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DCM sales were in accord with the 1934 Act about full-auto. Me, I wouldn't worry about it. It was sold as an M1 Carbine.
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Old June 10, 2013, 09:35 PM   #10
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It was the DCM sale of a number of carbines with barrels under 18" that caused the change in the law in 1968, just so the government would not be seen as having violated its own law.

Jim
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Old June 10, 2013, 09:55 PM   #11
4V50 Gary
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Don't worry about it. It was sold as the government as a M-1 and you have the original receipt to prove it. While there is no difference in the receiver, it has no M-2 parts (sear, disconnector, hammer, selector switch, selector switch spring, connector, or heavier bolt).
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Old June 11, 2013, 01:51 PM   #12
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Hi, Gary,

I am not sure how much effect the sales slip (or DCM records) would have, but BATFE has ruled that a carbine marked M2 or M11* is a machinegun, whether it has the M2 parts or not. This situation is tricky, and the only way to get a definitive ruling is a letter from BATFE or a court trial, either of which might be undesirable.

*The M11 or M1I marking was used by depots which converted M1 carbines in the Korean war period. They just stamped an extra "1" after the original, creating the Roman number "II". They also sometimes stamped a "2" over the "1". Per BATFE, either one makes the carbine a machinegun, and that designation cannot be undone.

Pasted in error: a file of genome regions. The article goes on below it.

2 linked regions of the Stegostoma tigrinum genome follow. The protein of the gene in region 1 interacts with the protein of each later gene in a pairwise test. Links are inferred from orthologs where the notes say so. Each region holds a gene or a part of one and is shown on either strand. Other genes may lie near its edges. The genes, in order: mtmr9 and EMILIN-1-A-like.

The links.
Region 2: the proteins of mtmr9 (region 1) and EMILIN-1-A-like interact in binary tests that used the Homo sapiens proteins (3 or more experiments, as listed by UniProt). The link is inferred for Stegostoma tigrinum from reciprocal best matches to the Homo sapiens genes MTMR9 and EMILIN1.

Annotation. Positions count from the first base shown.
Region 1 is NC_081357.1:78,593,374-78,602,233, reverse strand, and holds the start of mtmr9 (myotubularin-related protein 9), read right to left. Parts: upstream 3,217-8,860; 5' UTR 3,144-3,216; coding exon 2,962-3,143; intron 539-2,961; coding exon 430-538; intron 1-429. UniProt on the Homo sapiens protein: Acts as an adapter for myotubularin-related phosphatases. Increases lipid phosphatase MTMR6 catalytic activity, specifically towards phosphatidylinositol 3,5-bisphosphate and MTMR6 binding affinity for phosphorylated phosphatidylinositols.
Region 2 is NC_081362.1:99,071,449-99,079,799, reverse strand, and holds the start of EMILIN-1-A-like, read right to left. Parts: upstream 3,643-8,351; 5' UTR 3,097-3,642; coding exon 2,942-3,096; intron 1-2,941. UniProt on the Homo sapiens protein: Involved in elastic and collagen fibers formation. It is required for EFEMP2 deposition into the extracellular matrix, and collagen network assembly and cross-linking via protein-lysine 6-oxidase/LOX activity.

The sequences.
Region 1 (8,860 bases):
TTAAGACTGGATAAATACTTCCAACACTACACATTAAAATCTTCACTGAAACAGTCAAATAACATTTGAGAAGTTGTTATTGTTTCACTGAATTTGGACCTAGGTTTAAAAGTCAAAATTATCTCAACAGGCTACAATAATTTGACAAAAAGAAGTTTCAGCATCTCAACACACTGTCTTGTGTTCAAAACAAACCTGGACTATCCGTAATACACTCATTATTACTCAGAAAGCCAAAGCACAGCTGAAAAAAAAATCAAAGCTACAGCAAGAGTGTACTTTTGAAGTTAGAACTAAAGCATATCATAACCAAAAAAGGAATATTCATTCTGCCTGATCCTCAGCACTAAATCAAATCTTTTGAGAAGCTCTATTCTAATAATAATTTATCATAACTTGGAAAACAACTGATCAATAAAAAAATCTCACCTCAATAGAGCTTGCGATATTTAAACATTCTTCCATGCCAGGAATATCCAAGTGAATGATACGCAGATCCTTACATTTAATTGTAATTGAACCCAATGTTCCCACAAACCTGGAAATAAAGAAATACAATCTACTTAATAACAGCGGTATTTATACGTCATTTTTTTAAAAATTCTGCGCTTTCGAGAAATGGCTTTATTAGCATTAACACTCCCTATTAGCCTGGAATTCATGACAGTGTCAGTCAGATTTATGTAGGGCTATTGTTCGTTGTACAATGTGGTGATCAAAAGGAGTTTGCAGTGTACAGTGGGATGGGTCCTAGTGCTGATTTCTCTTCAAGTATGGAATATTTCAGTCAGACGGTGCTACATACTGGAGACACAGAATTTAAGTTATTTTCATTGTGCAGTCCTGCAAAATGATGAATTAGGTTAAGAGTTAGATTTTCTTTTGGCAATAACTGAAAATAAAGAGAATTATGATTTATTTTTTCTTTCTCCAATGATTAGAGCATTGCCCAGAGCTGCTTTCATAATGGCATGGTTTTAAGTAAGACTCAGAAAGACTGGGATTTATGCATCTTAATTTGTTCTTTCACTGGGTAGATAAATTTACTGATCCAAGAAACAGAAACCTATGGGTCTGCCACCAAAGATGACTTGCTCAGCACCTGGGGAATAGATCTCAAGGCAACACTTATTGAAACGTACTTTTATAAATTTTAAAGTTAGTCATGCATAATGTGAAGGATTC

Jim
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Old June 11, 2013, 02:05 PM   #13
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Quote:
space where the 1 should be, then remains blank for several millimeters then where the receiver begins to round you see a very faint "2."
It's so faint that it might just wear off from normal use? You might want to restamp the numeral on there, closer to the "M" where it should be, so there's no confusion about it.
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Old June 11, 2013, 02:33 PM   #14
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Quote:
It's so faint that it might just wear off from normal use?
I was thinking the same thing, but I'm glad you were the one to mention it.
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Old June 13, 2013, 08:31 PM   #15
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I suppose if the number did wear off something else might be stamped by mistake.....

Jim
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Old June 19, 2013, 07:13 AM   #16
Sea Buck
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My Standard Products M1 has an M2 "pot belly" stock, for an M2 Carbine. Does this make it a "Machine Gun". No! I'd forgeddaboutit and have fun with the rifle. If you can find the ammo! It will make a great hand me down to your grand kids.